By SHANNON WILLIAMS
“I used to think that things like this didn’t happen in America. I went to trial thinking I would get some type of justice and a fair trial,” Lawrence Gregory-Bey told the Recorder during a telephone interview that took place at his mother’s Eastside home.
Gregory-Bey has served 21 of his 281-year sentence for a murder he and his family members say he didn’t commit.
It all started shortly after 7 a.m. on Nov. 17, 1985. Two men entered a Northwestside McDonald’s restaurant near 56th Street and Michigan Road. After allegedly drinking several cups of coffee and waiting for other customers to leave, the two men flaunted handguns and ordered six crew members including assistant store manager Dwayne Bible inside the freezer. Eventually Bible was separated from the others and died after two gunshots to the base of his head.
Gregory-Bey was later identified as one of the men involved. The other man was never positively identified.
“I’m not an angel, (but) I never been with anybody that killed anybody and I never killed anybody myself,” Gregory-Bey contended from the Pendleton Correctional Facility. “I know the Creator (frowns) on that; if you take a life you won’t enjoy your own.”
Longtime family friend Danny Collier believes that Gregory-Bey’s incarceration was more about political gain than finding the “real” murderer.
“Lawrence Gregory-Bey was a stepping stone for (then Prosecutor) Steven Goldsmith. Any case that was high profile (Goldsmith) was personally involved in so that he could build his career.”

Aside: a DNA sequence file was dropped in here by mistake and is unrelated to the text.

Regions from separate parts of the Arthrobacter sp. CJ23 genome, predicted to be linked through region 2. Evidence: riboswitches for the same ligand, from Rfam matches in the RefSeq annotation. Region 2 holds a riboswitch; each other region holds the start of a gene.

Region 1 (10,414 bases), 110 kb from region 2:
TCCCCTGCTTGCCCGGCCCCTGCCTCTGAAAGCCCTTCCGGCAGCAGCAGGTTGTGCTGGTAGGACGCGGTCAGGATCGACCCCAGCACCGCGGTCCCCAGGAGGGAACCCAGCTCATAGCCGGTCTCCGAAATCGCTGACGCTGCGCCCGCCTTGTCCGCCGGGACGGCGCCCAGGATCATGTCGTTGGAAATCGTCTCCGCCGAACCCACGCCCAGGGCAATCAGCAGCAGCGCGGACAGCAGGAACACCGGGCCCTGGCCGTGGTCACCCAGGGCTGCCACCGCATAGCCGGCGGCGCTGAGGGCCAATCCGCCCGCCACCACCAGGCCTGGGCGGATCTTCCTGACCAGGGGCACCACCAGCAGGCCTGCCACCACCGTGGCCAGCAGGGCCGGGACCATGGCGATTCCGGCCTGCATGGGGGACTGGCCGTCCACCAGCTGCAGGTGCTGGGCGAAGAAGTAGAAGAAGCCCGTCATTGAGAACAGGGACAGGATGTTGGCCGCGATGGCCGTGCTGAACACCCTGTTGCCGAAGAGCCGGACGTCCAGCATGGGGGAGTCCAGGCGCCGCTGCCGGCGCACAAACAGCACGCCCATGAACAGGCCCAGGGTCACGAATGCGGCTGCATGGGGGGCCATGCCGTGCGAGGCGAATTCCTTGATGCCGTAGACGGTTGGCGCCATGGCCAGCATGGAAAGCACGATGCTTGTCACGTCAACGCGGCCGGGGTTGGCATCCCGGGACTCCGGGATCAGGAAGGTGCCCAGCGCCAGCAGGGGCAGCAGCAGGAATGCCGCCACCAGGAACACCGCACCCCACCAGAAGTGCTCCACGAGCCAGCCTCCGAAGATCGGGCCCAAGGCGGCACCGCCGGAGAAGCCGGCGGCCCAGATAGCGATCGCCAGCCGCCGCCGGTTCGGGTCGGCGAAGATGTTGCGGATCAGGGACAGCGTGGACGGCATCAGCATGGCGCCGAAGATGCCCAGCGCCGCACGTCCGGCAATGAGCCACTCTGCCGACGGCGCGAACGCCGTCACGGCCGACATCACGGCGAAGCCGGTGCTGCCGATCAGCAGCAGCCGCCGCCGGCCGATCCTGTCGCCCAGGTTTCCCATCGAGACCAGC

New DNA evidence recovered from a coffee cup and cigarette butts presumably used by the robbers exclude Gregory-Bey as a contributor of the exhibits.
While Deputy State Public Defender Victoria Christ is confident the new evidence will overturn Gregory-Bey’s murder conviction, Prosecutor David Wiser thinks differently.
“The fact that DNA was not on the cigarette butt does not exclude him from committing the crime; it just shows he’s not the one who had the cigarette butt in his mouth.
Deborah Dillard, Gregory-Bey’s fiancée and the mother of the couple’s 21-year-old son says the action of prosecutors “was a wake up call” for her in 1986 as well as today.
“Why do you have a prosecutor over here fighting for something that (they) know is the truth, (but) saying that it’s wrong? I don’t get that.”
Neither does Yvonne Graves, Gregory-Bey’s younger sister who says the family has been on a roller coaster of emotions for the past 21 years.
“When he first started filing appeals, everybody was optimistic,” explained Graves. “We were all over the place because we knew he didn’t do it.”
Now she says that her brother’s time in jail has taken its toll on her. So much in fact, that when she visited Gregory-Bey 13 years ago, she told him that she couldn’t come back.
“I talk to my brother, I send him money, write him, but I (couldn’t) see (him) like that no more. I didn’t go back,” she said through sobs.
After Tuesday’s court hearing that served as a forum to present the new evidence, the judge gave attorneys 45 days to submit findings of fact, which he will review before making a decision.
In the meantime, Gregory-Bey is being careful not to get his hopes too high.
“Truthfully at this stage in it, the way I’ve been done, I don’t trust anything they do.”
Dillard, his longtime girlfriend, says ultimately her hope is that the right person pays for the crime.
“It’s two men here,” she explained. “We got one that’s incarcerated; his spirit is broken. Then we got one all the way physically dead. We’re talking about two people’s lives that affected more people’s lives. Someone needs to pay for that crime.”